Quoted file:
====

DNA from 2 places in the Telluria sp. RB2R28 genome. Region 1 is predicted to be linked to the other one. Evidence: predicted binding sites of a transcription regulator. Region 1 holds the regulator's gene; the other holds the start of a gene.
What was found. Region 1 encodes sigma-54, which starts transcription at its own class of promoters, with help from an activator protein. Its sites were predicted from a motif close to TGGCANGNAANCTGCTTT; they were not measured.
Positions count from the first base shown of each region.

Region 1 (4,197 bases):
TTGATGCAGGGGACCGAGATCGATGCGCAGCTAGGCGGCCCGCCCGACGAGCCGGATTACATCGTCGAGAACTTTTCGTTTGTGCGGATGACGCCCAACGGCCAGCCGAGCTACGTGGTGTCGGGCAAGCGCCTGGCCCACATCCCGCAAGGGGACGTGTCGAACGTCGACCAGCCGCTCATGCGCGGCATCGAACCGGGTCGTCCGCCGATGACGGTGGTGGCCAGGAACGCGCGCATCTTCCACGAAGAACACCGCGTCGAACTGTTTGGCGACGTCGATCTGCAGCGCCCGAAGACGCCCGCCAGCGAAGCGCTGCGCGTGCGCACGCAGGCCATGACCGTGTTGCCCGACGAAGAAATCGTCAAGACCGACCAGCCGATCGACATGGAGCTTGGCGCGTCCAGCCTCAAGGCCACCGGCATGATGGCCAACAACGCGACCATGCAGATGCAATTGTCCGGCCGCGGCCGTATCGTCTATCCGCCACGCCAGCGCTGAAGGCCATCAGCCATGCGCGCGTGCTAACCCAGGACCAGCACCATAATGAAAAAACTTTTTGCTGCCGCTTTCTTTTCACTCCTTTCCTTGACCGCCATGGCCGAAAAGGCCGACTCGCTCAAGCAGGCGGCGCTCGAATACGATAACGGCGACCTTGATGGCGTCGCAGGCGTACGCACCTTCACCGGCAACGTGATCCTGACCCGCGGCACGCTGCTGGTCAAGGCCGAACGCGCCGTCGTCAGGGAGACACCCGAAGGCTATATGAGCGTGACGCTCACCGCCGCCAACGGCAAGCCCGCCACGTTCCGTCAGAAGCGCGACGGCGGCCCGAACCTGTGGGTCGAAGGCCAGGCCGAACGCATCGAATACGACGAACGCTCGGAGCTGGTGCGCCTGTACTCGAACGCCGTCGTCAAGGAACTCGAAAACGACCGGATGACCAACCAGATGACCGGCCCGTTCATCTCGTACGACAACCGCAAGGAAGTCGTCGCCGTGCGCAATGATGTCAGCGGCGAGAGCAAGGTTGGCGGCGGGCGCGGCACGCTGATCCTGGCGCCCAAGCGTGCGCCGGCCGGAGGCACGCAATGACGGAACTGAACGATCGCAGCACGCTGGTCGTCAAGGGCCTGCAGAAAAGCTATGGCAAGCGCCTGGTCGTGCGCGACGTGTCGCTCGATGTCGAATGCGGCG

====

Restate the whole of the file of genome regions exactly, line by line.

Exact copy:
DNA from 2 places in the Telluria sp. RB2R28 genome. Region 1 is predicted to be linked to the other one. Evidence: predicted binding sites of a transcription regulator. Region 1 holds the regulator's gene; the other holds the start of a gene.
What was found. Region 1 encodes sigma-54, which starts transcription at its own class of promoters, with help from an activator protein. Its sites were predicted from a motif close to TGGCANGNAANCTGCTTT; they were not measured.
Positions count from the first base shown of each region.

Region 1 (4,197 bases):
TTGATGCAGGGGACCGAGATCGATGCGCAGCTAGGCGGCCCGCCCGACGAGCCGGATTACATCGTCGAGAACTTTTCGTTTGTGCGGATGACGCCCAACGGCCAGCCGAGCTACGTGGTGTCGGGCAAGCGCCTGGCCCACATCCCGCAAGGGGACGTGTCGAACGTCGACCAGCCGCTCATGCGCGGCATCGAACCGGGTCGTCCGCCGATGACGGTGGTGGCCAGGAACGCGCGCATCTTCCACGAAGAACACCGCGTCGAACTGTTTGGCGACGTCGATCTGCAGCGCCCGAAGACGCCCGCCAGCGAAGCGCTGCGCGTGCGCACGCAGGCCATGACCGTGTTGCCCGACGAAGAAATCGTCAAGACCGACCAGCCGATCGACATGGAGCTTGGCGCGTCCAGCCTCAAGGCCACCGGCATGATGGCCAACAACGCGACCATGCAGATGCAATTGTCCGGCCGCGGCCGTATCGTCTATCCGCCACGCCAGCGCTGAAGGCCATCAGCCATGCGCGCGTGCTAACCCAGGACCAGCACCATAATGAAAAAACTTTTTGCTGCCGCTTTCTTTTCACTCCTTTCCTTGACCGCCATGGCCGAAAAGGCCGACTCGCTCAAGCAGGCGGCGCTCGAATACGATAACGGCGACCTTGATGGCGTCGCAGGCGTACGCACCTTCACCGGCAACGTGATCCTGACCCGCGGCACGCTGCTGGTCAAGGCCGAACGCGCCGTCGTCAGGGAGACACCCGAAGGCTATATGAGCGTGACGCTCACCGCCGCCAACGGCAAGCCCGCCACGTTCCGTCAGAAGCGCGACGGCGGCCCGAACCTGTGGGTCGAAGGCCAGGCCGAACGCATCGAATACGACGAACGCTCGGAGCTGGTGCGCCTGTACTCGAACGCCGTCGTCAAGGAACTCGAAAACGACCGGATGACCAACCAGATGACCGGCCCGTTCATCTCGTACGACAACCGCAAGGAAGTCGTCGCCGTGCGCAATGATGTCAGCGGCGAGAGCAAGGTTGGCGGCGGGCGCGGCACGCTGATCCTGGCGCCCAAGCGTGCGCCGGCCGGAGGCACGCAATGACGGAACTGAACGATCGCAGCACGCTGGTCGTCAAGGGCCTGCAGAAAAGCTATGGCAAGCGCCTGGTCGTGCGCGACGTGTCGCTCGATGTCGAATGCGGCG